We've seen the rise of the report writer, to the data modeling OLAP Cube developer, to the Self Service proliferation of data to the masses, to big data, to cloud data, and streaming data, and machine learning algorithmic data, to unstructured and semi-structured data and even graph data.
We've seen the rise of the Chief Data Officer, a well need position to fill the gap between who owns the data. IT doesn't own the data, the business does, so we're told. The CDO regulates the data, decides what vendor products to use, to determine what staffing is needed, to build in-house or purchase pre-canned software, what licensing, maintenance agreements, what systems to shut down because they're outdated, broken or cost hogs. And lastly, the CDO documents the flow of data, from low level process to high level enterprise, into diagrams and data dictionaries.
In my opinion, Data Dictionaries have risen to the top of the heap, or at least they should be. Because Data Governance should be a huge priority, right behind security, and because new laws are coming down the pike, to install data privacy. Not only that, Data Dictionaries are the glue that bonds the entire organization.
You see, the data flows in and out of every department. What makes the data folks valuable is they look at the entire picture, document it, and build data flows to extract and roll up ALL the data. That insight into the deep bowels of the org are what provide the value. Because they see all the tentacles, the nasty processes, sometimes manual, many times actually, and the business rules never documented or layered in some Excel or Access application 9 layers deep.
In order for a company to flourish, have competitive advantage, and to soon comply with data mandates, every organization needs to be cognizant of the concept of the Data Catalog.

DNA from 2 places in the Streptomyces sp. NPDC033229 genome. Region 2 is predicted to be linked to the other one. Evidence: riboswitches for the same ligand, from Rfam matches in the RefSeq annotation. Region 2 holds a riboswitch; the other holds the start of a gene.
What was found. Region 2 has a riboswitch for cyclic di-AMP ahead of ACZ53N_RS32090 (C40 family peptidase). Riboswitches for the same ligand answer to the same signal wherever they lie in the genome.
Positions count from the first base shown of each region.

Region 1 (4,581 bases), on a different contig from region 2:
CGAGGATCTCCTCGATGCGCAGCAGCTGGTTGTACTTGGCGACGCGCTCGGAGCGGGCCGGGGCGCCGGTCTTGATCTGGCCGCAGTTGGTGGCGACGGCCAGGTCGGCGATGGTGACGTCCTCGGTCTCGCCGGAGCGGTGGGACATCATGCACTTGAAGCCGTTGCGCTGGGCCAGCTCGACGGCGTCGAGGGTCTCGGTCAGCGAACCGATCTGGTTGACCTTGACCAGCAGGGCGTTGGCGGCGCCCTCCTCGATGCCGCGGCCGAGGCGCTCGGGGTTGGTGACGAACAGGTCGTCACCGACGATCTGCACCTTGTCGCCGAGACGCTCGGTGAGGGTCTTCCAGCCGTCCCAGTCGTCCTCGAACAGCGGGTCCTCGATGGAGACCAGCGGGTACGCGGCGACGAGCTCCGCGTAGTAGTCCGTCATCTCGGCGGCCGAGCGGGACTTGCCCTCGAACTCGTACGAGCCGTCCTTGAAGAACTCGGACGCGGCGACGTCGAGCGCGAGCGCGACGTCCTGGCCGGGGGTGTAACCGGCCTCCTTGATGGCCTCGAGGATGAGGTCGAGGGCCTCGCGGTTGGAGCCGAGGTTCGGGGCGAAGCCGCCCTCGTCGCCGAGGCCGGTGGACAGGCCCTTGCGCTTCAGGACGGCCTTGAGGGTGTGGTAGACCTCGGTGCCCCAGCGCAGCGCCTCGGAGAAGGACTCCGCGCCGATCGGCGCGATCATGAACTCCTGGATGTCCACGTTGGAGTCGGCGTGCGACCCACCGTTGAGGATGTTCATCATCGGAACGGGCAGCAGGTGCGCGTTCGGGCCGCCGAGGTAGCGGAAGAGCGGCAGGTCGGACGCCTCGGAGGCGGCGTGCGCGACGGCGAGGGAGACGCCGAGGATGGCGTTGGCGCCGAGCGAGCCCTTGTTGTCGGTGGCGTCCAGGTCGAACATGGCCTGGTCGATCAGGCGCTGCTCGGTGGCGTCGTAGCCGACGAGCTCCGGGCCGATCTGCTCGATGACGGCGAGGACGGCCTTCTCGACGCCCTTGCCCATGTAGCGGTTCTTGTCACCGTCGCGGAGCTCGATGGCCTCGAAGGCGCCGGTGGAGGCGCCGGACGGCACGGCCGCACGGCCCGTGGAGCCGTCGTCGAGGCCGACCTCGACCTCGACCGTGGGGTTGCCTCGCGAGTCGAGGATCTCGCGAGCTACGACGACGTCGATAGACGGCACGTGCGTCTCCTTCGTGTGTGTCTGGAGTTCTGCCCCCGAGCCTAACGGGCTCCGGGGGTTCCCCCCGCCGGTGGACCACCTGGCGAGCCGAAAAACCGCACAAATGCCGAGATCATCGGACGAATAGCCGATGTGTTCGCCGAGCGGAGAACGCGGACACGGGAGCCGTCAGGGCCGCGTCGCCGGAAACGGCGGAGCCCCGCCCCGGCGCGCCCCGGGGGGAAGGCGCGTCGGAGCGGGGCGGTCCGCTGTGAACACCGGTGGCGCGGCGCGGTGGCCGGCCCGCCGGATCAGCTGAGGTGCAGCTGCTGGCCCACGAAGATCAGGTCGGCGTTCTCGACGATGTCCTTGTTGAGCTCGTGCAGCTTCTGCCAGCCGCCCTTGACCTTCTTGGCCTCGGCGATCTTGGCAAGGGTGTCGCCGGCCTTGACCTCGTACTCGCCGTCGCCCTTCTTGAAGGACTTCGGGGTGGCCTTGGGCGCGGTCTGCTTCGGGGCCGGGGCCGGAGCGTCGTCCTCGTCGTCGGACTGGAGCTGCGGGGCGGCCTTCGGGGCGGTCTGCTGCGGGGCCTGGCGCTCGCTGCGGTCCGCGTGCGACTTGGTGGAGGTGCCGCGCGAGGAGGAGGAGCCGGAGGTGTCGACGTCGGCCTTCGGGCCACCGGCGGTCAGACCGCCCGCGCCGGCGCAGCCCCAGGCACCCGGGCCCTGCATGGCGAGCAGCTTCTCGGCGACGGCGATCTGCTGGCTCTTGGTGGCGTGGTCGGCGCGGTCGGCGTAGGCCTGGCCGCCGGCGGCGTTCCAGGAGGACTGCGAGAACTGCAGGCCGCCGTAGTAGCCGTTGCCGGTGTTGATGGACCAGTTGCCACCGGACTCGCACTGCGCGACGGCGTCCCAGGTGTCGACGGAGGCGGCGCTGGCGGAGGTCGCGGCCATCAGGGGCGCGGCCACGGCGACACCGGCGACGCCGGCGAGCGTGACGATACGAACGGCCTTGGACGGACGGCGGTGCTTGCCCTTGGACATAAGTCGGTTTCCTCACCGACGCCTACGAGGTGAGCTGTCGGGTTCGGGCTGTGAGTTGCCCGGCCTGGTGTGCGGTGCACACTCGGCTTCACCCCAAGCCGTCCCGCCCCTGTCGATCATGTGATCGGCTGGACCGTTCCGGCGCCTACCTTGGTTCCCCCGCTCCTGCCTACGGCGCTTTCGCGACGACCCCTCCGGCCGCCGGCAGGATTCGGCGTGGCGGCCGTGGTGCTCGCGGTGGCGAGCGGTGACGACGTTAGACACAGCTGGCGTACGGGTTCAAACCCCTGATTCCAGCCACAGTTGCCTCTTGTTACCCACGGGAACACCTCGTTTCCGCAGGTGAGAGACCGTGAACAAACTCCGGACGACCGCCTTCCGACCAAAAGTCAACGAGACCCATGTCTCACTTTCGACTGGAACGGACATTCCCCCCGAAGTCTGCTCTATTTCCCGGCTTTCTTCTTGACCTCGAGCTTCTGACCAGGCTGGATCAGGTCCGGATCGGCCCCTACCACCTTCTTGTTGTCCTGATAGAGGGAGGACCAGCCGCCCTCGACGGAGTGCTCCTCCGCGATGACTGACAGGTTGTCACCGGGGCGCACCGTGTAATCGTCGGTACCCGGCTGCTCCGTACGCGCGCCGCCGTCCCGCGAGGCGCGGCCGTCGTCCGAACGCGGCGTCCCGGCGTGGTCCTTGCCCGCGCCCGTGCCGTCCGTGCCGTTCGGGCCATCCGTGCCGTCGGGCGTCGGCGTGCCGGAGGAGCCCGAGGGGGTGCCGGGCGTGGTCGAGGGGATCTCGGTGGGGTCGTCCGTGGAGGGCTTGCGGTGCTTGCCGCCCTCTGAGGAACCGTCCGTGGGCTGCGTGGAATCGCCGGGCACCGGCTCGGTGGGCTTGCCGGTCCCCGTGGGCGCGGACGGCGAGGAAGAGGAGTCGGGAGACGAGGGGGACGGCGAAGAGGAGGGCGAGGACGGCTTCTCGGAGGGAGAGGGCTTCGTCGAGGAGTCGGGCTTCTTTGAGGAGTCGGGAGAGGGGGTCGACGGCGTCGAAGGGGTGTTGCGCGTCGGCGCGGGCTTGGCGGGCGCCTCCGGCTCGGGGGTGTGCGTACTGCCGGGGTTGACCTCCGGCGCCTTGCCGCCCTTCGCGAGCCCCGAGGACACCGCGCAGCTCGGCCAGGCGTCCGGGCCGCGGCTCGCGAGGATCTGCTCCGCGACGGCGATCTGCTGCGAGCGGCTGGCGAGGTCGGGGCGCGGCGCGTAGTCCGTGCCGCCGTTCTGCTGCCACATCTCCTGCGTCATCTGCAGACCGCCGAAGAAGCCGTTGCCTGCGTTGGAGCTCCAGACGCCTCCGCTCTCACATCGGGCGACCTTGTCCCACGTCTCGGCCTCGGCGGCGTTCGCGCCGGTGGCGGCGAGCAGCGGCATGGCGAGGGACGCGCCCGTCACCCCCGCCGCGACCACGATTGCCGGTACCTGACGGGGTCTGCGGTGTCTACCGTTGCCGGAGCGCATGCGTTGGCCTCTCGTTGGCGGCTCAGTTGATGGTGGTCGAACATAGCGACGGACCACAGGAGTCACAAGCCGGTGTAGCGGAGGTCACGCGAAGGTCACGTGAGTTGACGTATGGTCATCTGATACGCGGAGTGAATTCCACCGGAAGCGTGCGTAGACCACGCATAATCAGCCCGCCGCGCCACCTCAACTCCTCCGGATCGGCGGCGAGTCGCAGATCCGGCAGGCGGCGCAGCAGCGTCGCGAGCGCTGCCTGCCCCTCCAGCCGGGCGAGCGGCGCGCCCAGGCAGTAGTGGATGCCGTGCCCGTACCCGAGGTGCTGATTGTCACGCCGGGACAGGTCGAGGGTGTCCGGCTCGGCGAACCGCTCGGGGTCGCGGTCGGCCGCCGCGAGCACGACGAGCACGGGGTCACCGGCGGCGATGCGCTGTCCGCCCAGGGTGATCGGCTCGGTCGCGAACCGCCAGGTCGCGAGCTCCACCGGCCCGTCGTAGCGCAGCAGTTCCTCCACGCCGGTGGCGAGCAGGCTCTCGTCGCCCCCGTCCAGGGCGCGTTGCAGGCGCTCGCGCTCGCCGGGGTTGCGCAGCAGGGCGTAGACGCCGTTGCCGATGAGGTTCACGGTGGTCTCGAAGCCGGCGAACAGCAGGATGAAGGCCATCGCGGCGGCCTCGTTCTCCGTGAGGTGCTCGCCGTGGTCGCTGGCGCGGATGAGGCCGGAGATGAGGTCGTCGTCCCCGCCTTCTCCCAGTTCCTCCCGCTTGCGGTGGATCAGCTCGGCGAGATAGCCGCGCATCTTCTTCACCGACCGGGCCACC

A Data Catalog knows where all the data lives, in real time. It knows where the duplicate fields are, it knows the data types, it knows where the data got created, perhaps how it flows through they system, with each hop along the way. Some data dictionaries provide a glimpse, they're easy to spin up, not easy to maintain, but they do the job.
The more advanced Data Catalogs are perhaps Cloud based, have built in intelligence as in machine learning, to scour the internal data ecosystem regularly, to extract the data metadata in every corner of the business. They can scan database logs to look for heavily used tables or queries or fields.
Companies need structure, around the data, which encompasses the process and people and flow of business. Data Catalog fill a hole in the data ecosystem to document the data, so IT and the Business know and understand the data, in order to extract knowledge, to gain insight, run the business, lower costs, and streamline the processes. Documenting processes seams rather boring perhaps, that's why some vendors have gone a step further and automated chunks. Because having the data updated automatically takes the heavy lifting off full time resources, so they can tend to other issues and tasks. And by automating, it gets done regardless of roadblocks.
One last thing, having a Data Catalog helps to support the Data Governance team do their job. Which is to structure the orgs data, dictate definitions of things, hierarchies, processes, when and how new elements are added or deprecated, to create a holistic, company wide roadmap of the data ecosystem. As mentioned on this blog in the past, new laws are here from Europe, perhaps Canada and soon to be others, to make sure your org has structure in place, to keep customer data private and not fall into the hands of hackers. And purge data when no longer needed. And account for 3rd party handlers of data.
So getting a Data Catalog is not just a cool new concept, it should be baked into the heart of every organization to assist and steer the direction of the org, to tap into the pulse, make assessments on set frequency, so you can pivot on a dime, if the situation demands.
Data Catalog's structure your organizations data and unite departments. Its the glue that bonds the org together.
Thanks for reading~!